LaRon Landry’s debut as a paid member of the Washington Redskins was delayed one more day when the first-round draft pick’s flight from Louisiana was late arriving yesterday afternoon.
That delay prompted the safety to miss yesterday afternoon’s practice and a planned post-practice press conference as he and his agent, Joel Segal, met at a Northern Virginia hotel to review the five-year, $42 million deal they agreed to before midnight Sunday.
The contract includes $17 million in guaranteed money.
“I was kinda hoping we’d get it [done] the first day or so [of camp], but it got dragged out some,” said coach Joe Gibbs, relieved that the first holdout of his second Redskins tenure was history. “Hopefully, LaRon will be here for meetings in the morning to kind of get him briefed up and he’ll be able to practice in the afternoon. The fact that he was here for all the OTA days makes it a lot easier.”
Landry is a top athlete, but he’ll find the next few days under assistant head coach-defense Gregg Williams anything but easy.
“When LaRon gets here, he has to catch up,” Williams said. “The biggest thing you miss is the physical part of it. Today was hump day for these guys … when you get through the soreness. These guys have been through it and were quicker and faster today because of repetitions and competitions. LaRon’s going to have catch up in that part of it. He’s going to be sore when everybody else is flying.”
Landry didn’t fly at all the last time he was at Redskin Park for minicamp June 15-17. The rookie had injured his groin the day before while playing paintball with some of his teammates.
“LaRon’s rare physically,” Williams said. “The big thing is he has to be smart. In college and high school, when you’re the best athlete you’re so gifted that you can play at half-speed or three-quarters speed and get the job done. You have to play full speed here. You watch out for a minor pull or sprain because he’s playing catch-up physically.”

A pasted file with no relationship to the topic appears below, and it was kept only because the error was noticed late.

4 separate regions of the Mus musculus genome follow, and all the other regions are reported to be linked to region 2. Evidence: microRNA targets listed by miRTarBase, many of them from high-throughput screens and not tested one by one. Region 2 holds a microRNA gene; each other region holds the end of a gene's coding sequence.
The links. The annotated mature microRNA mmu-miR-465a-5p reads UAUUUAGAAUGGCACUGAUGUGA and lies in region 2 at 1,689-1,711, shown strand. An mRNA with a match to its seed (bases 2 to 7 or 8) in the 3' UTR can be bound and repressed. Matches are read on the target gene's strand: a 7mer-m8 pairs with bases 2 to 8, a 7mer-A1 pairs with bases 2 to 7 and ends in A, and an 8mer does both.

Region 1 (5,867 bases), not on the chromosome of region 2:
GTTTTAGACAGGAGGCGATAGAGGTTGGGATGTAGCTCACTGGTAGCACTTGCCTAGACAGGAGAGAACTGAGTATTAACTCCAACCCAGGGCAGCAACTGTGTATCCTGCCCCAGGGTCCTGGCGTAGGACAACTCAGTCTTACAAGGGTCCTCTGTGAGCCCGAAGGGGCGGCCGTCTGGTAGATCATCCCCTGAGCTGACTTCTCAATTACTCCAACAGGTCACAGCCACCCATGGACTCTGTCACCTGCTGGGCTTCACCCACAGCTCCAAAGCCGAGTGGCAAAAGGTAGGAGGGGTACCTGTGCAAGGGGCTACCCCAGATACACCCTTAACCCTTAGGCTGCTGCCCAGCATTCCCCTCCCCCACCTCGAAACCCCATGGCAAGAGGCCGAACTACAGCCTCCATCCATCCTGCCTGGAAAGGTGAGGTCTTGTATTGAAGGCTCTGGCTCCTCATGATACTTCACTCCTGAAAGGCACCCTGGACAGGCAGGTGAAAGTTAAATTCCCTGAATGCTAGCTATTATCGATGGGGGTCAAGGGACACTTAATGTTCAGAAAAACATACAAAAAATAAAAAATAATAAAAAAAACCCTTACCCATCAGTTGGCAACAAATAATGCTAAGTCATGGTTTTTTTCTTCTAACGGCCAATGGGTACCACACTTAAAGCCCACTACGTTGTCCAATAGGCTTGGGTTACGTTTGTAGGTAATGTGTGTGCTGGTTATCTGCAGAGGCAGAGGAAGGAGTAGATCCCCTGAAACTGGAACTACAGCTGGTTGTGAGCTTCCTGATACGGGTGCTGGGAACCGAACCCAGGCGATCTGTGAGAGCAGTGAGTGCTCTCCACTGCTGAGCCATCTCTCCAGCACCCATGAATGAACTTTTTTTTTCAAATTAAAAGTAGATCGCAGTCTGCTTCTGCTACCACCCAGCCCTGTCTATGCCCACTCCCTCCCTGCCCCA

Landry’s first physical test will be the dreaded up-downs, dropping to the ground and scrambling right back up 40 times in succession. Williams promised the tardy rookie would be receiving a second test, which he wouldn’t reveal.
“There are two tests that I’m excited about being able to administer,” a smiling Williams said.
Williams professed no concern that his newest prize pupil would struggle with the mental part of the game with or without help from fourth-year safety Sean Taylor, who’s not exactly the nurturing type.
“The mental part of the game is no problem for LaRon, and we have enough time in camp, [so] we’ll keep him sequestered, and he’ll get claustrophobic catching up that way,” Williams said. “LaRon doesn’t need a whole lot. He’s able to catch up and know what he’s supposed to be doing himself. He’s kind of had that role his whole life anyway. Sean and LaRon, when LaRon finally catches up and earns his right to get on the field with Sean, I think it will be a good tandem.”
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